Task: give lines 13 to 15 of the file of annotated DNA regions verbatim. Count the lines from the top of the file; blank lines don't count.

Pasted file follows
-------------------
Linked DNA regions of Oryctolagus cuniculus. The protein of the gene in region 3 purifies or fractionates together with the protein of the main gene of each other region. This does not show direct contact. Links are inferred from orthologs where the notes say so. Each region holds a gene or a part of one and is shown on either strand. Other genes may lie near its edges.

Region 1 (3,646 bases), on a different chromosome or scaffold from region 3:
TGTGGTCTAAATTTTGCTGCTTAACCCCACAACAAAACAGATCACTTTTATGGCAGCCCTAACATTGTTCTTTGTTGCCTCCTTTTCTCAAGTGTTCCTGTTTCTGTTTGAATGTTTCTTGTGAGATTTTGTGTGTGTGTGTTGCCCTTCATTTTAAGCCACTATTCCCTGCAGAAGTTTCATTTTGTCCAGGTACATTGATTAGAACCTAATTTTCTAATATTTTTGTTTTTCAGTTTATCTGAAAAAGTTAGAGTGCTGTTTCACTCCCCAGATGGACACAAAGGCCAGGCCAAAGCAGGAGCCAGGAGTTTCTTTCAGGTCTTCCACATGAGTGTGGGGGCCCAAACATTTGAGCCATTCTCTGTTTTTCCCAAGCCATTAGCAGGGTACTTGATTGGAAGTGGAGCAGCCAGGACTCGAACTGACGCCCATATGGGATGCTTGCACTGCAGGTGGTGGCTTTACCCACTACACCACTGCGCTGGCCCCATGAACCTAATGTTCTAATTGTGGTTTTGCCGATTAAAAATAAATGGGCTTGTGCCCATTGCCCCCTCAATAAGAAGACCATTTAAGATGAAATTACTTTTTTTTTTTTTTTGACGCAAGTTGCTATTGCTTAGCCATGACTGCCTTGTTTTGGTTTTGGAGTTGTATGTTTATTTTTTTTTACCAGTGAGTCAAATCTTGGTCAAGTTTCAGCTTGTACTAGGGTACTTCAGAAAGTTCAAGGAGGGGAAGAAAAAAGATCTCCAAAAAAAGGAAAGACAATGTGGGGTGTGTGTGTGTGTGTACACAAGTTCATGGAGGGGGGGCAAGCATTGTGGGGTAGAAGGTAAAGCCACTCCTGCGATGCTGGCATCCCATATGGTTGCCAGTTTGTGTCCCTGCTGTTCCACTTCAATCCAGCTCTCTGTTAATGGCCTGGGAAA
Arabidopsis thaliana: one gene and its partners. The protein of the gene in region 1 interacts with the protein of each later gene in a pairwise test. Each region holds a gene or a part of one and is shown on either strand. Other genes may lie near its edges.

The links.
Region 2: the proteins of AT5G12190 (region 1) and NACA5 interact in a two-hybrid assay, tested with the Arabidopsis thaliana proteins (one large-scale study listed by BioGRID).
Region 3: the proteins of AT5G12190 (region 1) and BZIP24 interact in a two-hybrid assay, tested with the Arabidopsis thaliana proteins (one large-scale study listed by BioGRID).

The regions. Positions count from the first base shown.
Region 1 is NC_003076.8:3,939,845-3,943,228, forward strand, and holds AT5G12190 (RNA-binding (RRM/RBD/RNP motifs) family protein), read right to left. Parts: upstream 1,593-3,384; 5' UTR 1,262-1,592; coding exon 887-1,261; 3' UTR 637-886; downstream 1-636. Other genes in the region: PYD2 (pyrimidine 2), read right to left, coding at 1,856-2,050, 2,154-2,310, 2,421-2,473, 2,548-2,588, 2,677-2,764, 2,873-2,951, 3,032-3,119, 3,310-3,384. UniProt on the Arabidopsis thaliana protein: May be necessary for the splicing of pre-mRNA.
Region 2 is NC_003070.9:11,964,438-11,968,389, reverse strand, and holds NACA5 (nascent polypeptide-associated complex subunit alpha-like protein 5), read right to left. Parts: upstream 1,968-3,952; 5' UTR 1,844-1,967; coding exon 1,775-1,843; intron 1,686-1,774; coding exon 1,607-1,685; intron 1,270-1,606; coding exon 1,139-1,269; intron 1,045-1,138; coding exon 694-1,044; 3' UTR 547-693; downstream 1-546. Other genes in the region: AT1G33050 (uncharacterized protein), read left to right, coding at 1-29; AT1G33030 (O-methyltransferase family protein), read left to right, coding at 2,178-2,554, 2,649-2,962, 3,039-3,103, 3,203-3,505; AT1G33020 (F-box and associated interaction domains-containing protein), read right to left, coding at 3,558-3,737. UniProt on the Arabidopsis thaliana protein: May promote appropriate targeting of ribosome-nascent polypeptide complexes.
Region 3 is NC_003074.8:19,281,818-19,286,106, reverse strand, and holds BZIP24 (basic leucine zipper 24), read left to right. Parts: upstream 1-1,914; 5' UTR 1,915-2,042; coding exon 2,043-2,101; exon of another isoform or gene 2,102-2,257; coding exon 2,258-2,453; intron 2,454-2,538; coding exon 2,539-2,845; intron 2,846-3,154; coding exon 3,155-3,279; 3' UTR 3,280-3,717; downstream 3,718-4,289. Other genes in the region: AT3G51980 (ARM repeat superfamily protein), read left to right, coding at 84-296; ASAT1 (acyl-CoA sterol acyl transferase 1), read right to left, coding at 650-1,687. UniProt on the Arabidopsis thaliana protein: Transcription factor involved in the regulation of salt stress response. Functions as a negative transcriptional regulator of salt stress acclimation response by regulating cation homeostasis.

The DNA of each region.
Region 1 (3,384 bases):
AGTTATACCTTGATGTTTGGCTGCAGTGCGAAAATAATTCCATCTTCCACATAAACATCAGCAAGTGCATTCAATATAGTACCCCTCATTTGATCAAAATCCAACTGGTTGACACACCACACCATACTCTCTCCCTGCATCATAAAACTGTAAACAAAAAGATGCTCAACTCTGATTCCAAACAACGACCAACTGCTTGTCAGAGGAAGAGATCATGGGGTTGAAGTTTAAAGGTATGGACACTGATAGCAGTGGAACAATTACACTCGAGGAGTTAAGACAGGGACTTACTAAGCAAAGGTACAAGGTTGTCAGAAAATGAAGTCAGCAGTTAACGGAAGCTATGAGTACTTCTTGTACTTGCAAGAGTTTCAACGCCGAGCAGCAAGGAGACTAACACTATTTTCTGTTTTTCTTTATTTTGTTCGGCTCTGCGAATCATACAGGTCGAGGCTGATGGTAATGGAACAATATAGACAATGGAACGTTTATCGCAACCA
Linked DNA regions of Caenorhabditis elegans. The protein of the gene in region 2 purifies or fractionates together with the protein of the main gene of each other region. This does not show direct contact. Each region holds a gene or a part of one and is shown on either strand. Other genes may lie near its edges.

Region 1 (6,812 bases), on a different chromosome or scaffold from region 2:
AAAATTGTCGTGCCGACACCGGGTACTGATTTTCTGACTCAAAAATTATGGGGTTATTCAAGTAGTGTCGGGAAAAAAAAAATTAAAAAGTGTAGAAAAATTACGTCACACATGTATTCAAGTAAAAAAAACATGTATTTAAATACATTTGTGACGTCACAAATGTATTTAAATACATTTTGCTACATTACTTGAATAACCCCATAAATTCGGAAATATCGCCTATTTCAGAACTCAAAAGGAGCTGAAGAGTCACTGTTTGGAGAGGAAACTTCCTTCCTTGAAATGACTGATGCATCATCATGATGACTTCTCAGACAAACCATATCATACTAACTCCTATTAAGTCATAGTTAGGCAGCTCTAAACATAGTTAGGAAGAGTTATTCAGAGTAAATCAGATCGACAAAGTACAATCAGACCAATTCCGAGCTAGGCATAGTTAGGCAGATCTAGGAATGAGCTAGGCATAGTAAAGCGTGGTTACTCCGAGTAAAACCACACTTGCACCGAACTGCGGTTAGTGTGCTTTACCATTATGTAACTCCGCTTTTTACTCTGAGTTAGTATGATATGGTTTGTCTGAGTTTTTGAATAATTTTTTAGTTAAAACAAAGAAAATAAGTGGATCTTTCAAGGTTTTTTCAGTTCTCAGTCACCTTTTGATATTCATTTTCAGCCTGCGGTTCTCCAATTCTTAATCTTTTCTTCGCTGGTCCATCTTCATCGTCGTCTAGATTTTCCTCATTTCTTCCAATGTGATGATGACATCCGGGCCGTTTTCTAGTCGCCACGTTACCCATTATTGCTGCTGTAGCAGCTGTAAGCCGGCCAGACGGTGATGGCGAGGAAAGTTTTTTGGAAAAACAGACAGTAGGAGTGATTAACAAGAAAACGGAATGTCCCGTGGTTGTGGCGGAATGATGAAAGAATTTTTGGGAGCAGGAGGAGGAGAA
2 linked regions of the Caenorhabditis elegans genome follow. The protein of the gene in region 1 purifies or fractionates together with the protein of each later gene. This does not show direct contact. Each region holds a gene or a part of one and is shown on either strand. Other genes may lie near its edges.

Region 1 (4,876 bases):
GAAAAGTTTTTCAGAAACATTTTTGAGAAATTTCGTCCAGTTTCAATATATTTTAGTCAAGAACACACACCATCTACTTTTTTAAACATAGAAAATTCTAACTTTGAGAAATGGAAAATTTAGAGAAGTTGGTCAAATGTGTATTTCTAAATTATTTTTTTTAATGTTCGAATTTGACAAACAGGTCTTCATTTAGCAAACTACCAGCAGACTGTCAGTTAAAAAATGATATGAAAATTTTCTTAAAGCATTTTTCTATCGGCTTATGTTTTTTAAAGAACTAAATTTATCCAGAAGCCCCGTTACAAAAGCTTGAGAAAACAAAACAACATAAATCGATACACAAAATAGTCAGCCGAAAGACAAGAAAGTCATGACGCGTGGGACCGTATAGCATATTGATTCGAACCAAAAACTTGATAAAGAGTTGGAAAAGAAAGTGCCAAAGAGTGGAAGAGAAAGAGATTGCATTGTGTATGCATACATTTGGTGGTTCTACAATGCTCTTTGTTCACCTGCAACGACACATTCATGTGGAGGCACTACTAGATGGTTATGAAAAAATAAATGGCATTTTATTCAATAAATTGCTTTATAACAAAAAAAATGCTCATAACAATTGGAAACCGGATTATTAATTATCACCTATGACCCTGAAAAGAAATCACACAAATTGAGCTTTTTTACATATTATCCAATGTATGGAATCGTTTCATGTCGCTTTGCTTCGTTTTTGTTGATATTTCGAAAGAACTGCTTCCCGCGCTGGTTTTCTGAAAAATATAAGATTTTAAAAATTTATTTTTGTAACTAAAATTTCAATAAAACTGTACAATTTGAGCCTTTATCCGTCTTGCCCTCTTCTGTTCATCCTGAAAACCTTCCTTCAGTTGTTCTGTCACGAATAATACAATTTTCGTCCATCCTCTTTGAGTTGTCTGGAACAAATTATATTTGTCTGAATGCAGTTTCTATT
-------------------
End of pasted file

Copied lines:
Region 1 (3,384 bases):
AGTTATACCTTGATGTTTGGCTGCAGTGCGAAAATAATTCCATCTTCCACATAAACATCAGCAAGTGCATTCAATATAGTACCCCTCATTTGATCAAAATCCAACTGGTTGACACACCACACCATACTCTCTCCCTGCATCATAAAACTGTAAACAAAAAGATGCTCAACTCTGATTCCAAACAACGACCAACTGCTTGTCAGAGGAAGAGATCATGGGGTTGAAGTTTAAAGGTATGGACACTGATAGCAGTGGAACAATTACACTCGAGGAGTTAAGACAGGGACTTACTAAGCAAAGGTACAAGGTTGTCAGAAAATGAAGTCAGCAGTTAACGGAAGCTATGAGTACTTCTTGTACTTGCAAGAGTTTCAACGCCGAGCAGCAAGGAGACTAACACTATTTTCTGTTTTTCTTTATTTTGTTCGGCTCTGCGAATCATACAGGTCGAGGCTGATGGTAATGGAACAATATAGACAATGGAACGTTTATCGCAACCA
Linked DNA regions of Caenorhabditis elegans. The protein of the gene in region 2 purifies or fractionates together with the protein of the main gene of each other region. This does not show direct contact. Each region holds a gene or a part of one and is shown on either strand. Other genes may lie near its edges.